WHEN DEATH RAINED ON THE BONE
A Heinkel He111 which was used to bomb Belfast.
It is now well over half a century since Hitler’s Luftwaffe flew over Belfast bringing with them death and destruction. Today when we look back at the period we have an almost romantic image of what it must have been like and how exciting it must have been. Lets get real! The whole episode must have been extremely terrifying. Try an imagine sitting in your house with hundreds of planes flying overhead dropping ton upon ton of bombs and you not knowing where they are going to land.
At the moment I am working on a Blitz Tour of Belfast and I can tell you that it is one of the most fascinating local historical subjects we have. If we covered the whole city then we can only give a basic all over history but if we focus in on individual districts then we can get into a bit more detail.
The most heavily bombed area during the Blitz was the New Lodge as Victoria Military Barracks was a prime German target but all around it many other areas were hit and hit hard.
The Waterworks were not bombed by mistake. It was a deliberate
target, as the German’s wanted to wipe out the water supply and return on a fire raid.
Today there is a myth that the Germans mistook the Waterworks for the Docks but this is a load of nonsense. Flying at that height the Germans would have been lucking seeing the Waterworks never mind thinking it was the Docks. The fact of the matter is that the Waterworks were a deliberate target as they intended to disrupt the water supply before returning on a fire raid. The plan was for to have no water supply to fight these fires and that is why there were large water basins constructed all over Belfast.
In an attempt to fight the fire raids large water basins were built on the bombed sites. This one is at the junction of High Street and Bridge Street.
Another area which got it pretty hard during the Blitz was the Bone. On the main raid the German planes had flown over the City Centre and Docks towards the New Lodge and Waterworks and then turned westward to attack the mills. There was no direct bombing carried out as the option they had chosen was what was referred to as carpet bombing and which was the worst.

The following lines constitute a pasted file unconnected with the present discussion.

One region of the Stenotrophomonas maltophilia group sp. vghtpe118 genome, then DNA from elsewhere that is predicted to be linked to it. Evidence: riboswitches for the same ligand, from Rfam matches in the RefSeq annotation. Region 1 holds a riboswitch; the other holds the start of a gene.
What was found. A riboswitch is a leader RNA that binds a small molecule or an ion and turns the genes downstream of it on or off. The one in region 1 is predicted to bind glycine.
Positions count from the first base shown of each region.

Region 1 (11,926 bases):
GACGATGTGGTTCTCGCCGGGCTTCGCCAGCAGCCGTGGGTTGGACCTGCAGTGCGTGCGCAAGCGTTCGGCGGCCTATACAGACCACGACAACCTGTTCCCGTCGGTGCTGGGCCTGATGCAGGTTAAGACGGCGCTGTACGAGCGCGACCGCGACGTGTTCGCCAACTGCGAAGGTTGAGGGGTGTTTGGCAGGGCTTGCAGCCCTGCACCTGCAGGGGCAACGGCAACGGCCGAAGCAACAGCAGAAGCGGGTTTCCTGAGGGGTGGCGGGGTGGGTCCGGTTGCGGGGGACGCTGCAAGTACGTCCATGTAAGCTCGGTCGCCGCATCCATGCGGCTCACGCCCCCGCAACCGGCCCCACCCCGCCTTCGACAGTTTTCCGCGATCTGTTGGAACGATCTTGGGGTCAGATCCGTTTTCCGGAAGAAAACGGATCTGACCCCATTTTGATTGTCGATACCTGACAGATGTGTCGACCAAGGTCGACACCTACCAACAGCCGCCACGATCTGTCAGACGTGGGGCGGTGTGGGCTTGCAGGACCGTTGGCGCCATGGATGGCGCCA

Ballycarry Street was almost wiped out and extensive damage was done in Gracehill Street, Louisa Street, Walton Street, Sylvan Street, Ballynure Street and Ballymena Street. The human cost was tremendous with almost 30 people killed and scores badly injured. Many were left homeless as what was their homes moments before had been reduced to a burning pile of rubble.
Although it must have seemed like an eternity it was all over in a few minutes as the German’s set off on a bombing mission on Liverpool. However for Belfast it was not over as the Luftwaffe returned a short time later.
Hundreds were killed in Belfast and the following is a list of those from the Bone who were killed:-
- John McErlean Glenview Street
- Miss R. Murray 89 Gracehill Street
- Margaret Murray 89 Gracehill Street
- Catherine McCaffery 85 Gracehill Street
- Alexander Crothers 23 Louisa Street
- Sarah McFall 33 Louisa Street
- Joseph McFall 33 Louisa Street
- Joseph McFall (Jun.) 33 Louisa Street
- Martha Reid 33 Louisa Street
- John Lennon 32 Louisa Street
- Catherine Hamilton 18 Walton Street
- Catherine Walsh 20 Walton Street
- Annie Brown 22 Walton Street
- Sarah Hillock 26 Sylvan Street
- D. Mateer 28 Sylvan Street
- F. Mateer 28 Sylvan Street
- William Douglas 8 Ballynure Street
- Adam McAteer 14 Ballynure Street
- Martha McAteer 14 Ballynure Street
- John Gray 18 Ballyclare Street
- Sarah Gray 18 Ballyclare Street
- William McDowell 20 Ballyclare Street
- Audrey Skelton 20 Ballycarry Street
- Samuel Skelton 20 Ballycarry Street
- S. Weldon 17 Ballycarry Street
- Georgina Jackson 11 Ballymena Street
- Thomas Jackson 11 Ballymena Street
- Thomas Jackson (Jun) 11 Ballymena Street
- John Bell 21 Ballymena Street
Throughout the city the clear up operations were a tremendous task and in the Bone area the old dam at Wallace’s Brickyard was chosen as an landfill site. Rubble from the bombed buildings and houses was dumped here as well as rubble from the Gallagher Tobacco Factory in York Street which in turn led to the problem of children searching for tobacco. The rubble of the Jubilee Hospital was brought here and thereafter the site became known as ‘The Jubilee Hills’ but today they are known as ‘The Bone Hills.’
The cleared sites at Ballynure Street, Ballyclare Street and Sylvan Street were eventually replaced with new houses while the rubble from Gracehill Street was cleared leaving it a waste ground until recent years. The site of St Sila’s Church was cleared and a garage built in the late 1950’s. And as for the outcome of the war - well the rest is history!
Ballycarry Street and Ballynure Street.